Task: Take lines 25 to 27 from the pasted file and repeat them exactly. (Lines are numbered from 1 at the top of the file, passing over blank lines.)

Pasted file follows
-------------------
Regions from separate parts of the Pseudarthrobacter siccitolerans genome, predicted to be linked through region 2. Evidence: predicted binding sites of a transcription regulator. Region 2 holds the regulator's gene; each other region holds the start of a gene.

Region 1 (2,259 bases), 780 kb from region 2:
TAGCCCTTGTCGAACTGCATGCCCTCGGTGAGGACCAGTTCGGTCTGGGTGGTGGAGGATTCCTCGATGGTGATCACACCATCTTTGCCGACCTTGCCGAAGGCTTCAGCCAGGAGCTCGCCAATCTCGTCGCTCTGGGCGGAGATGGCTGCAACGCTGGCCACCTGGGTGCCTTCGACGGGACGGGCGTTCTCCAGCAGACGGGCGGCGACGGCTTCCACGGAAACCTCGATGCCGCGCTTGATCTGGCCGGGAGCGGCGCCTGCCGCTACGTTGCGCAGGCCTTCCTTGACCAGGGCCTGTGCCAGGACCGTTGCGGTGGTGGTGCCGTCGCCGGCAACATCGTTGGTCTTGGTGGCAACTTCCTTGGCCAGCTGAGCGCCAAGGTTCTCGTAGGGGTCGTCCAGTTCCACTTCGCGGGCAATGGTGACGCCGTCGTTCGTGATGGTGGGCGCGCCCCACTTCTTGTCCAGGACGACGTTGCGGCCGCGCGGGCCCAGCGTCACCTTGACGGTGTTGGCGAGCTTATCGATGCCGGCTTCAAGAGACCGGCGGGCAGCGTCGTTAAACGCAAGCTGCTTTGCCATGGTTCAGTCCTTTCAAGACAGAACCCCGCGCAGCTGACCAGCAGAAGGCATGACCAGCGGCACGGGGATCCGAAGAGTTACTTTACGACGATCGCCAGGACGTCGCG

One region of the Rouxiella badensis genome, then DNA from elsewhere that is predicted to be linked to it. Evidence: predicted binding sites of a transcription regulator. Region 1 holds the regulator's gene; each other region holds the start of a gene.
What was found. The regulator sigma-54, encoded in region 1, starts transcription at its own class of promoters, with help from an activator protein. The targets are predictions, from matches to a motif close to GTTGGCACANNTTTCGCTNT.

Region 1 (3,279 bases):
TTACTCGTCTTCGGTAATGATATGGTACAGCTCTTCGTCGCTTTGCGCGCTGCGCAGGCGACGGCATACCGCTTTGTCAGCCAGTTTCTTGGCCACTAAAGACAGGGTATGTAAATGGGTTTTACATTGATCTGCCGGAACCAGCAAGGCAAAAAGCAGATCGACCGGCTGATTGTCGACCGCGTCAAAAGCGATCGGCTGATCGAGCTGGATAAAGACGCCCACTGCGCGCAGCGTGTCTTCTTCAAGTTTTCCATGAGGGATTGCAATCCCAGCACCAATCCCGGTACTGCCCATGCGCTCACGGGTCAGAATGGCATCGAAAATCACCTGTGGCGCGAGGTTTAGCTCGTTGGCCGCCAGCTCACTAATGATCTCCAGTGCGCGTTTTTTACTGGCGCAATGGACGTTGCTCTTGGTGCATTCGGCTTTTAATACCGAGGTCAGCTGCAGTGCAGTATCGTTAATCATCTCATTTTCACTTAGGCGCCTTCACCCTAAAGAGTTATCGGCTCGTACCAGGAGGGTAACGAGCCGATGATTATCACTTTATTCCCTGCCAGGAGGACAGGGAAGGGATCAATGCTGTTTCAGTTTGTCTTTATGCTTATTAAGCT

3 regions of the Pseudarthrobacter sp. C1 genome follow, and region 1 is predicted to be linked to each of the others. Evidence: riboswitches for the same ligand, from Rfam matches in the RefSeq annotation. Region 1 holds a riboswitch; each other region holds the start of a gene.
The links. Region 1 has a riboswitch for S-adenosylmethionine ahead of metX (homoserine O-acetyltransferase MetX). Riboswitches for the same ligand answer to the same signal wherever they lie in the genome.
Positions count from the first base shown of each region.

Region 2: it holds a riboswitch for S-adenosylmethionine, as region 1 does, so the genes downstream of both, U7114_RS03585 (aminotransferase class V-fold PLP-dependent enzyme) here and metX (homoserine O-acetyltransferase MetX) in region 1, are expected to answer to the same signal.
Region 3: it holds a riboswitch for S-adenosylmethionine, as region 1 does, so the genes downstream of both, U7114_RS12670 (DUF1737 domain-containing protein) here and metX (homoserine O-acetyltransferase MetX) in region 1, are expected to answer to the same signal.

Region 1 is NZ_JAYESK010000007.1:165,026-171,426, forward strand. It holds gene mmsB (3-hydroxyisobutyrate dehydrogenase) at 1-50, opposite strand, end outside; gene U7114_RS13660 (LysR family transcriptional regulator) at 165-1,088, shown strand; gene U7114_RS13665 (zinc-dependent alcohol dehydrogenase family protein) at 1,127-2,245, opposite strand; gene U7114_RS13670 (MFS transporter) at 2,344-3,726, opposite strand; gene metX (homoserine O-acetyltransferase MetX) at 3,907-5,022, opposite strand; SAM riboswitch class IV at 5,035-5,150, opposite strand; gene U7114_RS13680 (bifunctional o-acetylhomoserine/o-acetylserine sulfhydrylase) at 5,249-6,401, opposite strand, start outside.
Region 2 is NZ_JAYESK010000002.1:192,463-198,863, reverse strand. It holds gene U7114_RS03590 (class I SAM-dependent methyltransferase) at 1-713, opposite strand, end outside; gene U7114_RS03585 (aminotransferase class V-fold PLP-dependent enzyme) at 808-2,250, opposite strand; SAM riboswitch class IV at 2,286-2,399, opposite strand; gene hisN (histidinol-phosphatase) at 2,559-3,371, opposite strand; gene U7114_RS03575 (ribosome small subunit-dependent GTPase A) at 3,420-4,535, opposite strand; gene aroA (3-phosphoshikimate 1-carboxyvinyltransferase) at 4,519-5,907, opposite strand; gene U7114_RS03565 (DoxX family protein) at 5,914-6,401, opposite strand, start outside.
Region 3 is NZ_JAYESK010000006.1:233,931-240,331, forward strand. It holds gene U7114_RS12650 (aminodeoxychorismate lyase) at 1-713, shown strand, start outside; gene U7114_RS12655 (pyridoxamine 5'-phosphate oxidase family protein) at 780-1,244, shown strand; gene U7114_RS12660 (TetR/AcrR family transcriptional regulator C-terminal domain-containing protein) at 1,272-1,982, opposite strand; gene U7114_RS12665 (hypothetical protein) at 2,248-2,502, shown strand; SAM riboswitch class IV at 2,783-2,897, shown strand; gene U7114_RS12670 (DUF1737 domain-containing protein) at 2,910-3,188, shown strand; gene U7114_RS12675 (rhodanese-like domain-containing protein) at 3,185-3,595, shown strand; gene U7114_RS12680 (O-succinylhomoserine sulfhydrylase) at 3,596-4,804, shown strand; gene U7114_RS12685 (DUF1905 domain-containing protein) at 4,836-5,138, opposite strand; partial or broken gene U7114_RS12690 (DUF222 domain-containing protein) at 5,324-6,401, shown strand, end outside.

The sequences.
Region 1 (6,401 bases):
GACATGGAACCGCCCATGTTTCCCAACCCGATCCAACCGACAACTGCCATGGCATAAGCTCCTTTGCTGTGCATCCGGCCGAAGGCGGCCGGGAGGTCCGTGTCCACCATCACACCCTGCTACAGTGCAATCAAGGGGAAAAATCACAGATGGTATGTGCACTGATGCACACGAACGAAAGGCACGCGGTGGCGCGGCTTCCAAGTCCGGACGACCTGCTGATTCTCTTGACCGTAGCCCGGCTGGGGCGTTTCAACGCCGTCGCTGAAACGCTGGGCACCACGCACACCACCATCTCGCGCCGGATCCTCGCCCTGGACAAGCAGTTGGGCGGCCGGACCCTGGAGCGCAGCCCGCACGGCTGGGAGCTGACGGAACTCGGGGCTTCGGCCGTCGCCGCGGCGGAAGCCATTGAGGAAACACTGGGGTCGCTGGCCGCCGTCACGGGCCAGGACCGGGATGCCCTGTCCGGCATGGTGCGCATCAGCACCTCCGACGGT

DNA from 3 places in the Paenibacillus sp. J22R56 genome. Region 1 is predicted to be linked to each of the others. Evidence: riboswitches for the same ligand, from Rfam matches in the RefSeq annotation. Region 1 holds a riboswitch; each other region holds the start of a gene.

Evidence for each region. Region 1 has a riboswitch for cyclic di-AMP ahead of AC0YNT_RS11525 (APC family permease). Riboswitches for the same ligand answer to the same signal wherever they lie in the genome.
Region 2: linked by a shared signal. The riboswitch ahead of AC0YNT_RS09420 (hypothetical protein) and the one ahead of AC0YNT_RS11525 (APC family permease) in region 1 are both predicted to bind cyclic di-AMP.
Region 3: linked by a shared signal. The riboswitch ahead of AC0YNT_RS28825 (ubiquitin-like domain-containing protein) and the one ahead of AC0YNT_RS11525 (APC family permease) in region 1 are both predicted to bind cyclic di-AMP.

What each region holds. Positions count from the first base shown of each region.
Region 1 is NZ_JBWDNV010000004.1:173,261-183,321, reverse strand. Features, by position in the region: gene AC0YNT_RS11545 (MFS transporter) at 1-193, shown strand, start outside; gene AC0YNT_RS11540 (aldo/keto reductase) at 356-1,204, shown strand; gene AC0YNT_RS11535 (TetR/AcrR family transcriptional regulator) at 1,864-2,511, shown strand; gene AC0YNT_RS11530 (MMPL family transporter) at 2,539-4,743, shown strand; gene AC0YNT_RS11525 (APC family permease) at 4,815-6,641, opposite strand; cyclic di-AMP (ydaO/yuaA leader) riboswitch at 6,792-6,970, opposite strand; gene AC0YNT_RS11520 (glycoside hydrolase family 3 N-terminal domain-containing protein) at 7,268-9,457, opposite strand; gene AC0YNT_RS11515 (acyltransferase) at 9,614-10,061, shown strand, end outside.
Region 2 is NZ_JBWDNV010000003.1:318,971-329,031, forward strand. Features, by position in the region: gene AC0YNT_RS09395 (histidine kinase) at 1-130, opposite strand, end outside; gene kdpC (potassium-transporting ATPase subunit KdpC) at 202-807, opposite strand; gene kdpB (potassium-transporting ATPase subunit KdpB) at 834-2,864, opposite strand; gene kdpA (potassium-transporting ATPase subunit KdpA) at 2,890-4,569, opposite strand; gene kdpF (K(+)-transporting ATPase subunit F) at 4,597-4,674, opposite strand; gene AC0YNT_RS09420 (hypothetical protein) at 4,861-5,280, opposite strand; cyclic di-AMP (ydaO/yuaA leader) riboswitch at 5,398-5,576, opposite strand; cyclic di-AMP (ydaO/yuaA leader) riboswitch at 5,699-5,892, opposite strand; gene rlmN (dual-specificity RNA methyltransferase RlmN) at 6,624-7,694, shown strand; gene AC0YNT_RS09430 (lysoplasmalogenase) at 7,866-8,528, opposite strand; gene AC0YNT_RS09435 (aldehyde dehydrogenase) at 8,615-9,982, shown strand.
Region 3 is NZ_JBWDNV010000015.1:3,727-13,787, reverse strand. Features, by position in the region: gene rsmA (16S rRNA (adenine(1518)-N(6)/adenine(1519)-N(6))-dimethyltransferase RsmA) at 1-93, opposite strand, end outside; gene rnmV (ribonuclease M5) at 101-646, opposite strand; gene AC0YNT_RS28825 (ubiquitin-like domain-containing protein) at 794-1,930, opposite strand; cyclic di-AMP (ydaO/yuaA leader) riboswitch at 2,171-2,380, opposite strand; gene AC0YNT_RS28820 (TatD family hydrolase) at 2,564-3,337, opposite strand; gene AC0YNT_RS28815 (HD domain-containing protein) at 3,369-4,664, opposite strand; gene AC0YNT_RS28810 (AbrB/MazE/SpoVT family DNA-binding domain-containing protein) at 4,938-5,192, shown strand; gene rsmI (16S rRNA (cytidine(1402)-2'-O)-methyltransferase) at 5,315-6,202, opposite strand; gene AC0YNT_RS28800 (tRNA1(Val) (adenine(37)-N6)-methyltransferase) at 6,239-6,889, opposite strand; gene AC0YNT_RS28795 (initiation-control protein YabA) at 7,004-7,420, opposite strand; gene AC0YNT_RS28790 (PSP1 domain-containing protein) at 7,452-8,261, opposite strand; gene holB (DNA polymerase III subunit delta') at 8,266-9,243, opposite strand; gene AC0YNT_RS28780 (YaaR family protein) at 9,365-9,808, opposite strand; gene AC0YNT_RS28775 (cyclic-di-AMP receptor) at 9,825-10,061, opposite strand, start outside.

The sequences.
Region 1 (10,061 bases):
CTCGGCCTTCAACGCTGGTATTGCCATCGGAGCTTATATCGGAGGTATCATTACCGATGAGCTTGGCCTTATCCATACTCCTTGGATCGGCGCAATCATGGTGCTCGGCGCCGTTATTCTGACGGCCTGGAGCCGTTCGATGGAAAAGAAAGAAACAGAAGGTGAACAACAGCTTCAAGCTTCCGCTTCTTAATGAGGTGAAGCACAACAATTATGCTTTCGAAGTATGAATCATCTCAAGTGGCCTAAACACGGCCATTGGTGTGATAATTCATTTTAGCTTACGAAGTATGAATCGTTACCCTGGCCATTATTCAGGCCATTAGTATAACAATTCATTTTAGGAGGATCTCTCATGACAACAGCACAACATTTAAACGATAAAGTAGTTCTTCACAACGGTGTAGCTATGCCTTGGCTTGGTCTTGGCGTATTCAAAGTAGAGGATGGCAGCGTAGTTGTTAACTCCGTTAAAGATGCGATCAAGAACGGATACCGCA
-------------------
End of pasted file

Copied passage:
Region 2 is NZ_JBWDNV010000003.1:318,971-329,031, forward strand. Features, by position in the region: gene AC0YNT_RS09395 (histidine kinase) at 1-130, opposite strand, end outside; gene kdpC (potassium-transporting ATPase subunit KdpC) at 202-807, opposite strand; gene kdpB (potassium-transporting ATPase subunit KdpB) at 834-2,864, opposite strand; gene kdpA (potassium-transporting ATPase subunit KdpA) at 2,890-4,569, opposite strand; gene kdpF (K(+)-transporting ATPase subunit F) at 4,597-4,674, opposite strand; gene AC0YNT_RS09420 (hypothetical protein) at 4,861-5,280, opposite strand; cyclic di-AMP (ydaO/yuaA leader) riboswitch at 5,398-5,576, opposite strand; cyclic di-AMP (ydaO/yuaA leader) riboswitch at 5,699-5,892, opposite strand; gene rlmN (dual-specificity RNA methyltransferase RlmN) at 6,624-7,694, shown strand; gene AC0YNT_RS09430 (lysoplasmalogenase) at 7,866-8,528, opposite strand; gene AC0YNT_RS09435 (aldehyde dehydrogenase) at 8,615-9,982, shown strand.
Region 3 is NZ_JBWDNV010000015.1:3,727-13,787, reverse strand. Features, by position in the region: gene rsmA (16S rRNA (adenine(1518)-N(6)/adenine(1519)-N(6))-dimethyltransferase RsmA) at 1-93, opposite strand, end outside; gene rnmV (ribonuclease M5) at 101-646, opposite strand; gene AC0YNT_RS28825 (ubiquitin-like domain-containing protein) at 794-1,930, opposite strand; cyclic di-AMP (ydaO/yuaA leader) riboswitch at 2,171-2,380, opposite strand; gene AC0YNT_RS28820 (TatD family hydrolase) at 2,564-3,337, opposite strand; gene AC0YNT_RS28815 (HD domain-containing protein) at 3,369-4,664, opposite strand; gene AC0YNT_RS28810 (AbrB/MazE/SpoVT family DNA-binding domain-containing protein) at 4,938-5,192, shown strand; gene rsmI (16S rRNA (cytidine(1402)-2'-O)-methyltransferase) at 5,315-6,202, opposite strand; gene AC0YNT_RS28800 (tRNA1(Val) (adenine(37)-N6)-methyltransferase) at 6,239-6,889, opposite strand; gene AC0YNT_RS28795 (initiation-control protein YabA) at 7,004-7,420, opposite strand; gene AC0YNT_RS28790 (PSP1 domain-containing protein) at 7,452-8,261, opposite strand; gene holB (DNA polymerase III subunit delta') at 8,266-9,243, opposite strand; gene AC0YNT_RS28780 (YaaR family protein) at 9,365-9,808, opposite strand; gene AC0YNT_RS28775 (cyclic-di-AMP receptor) at 9,825-10,061, opposite strand, start outside.

The sequences.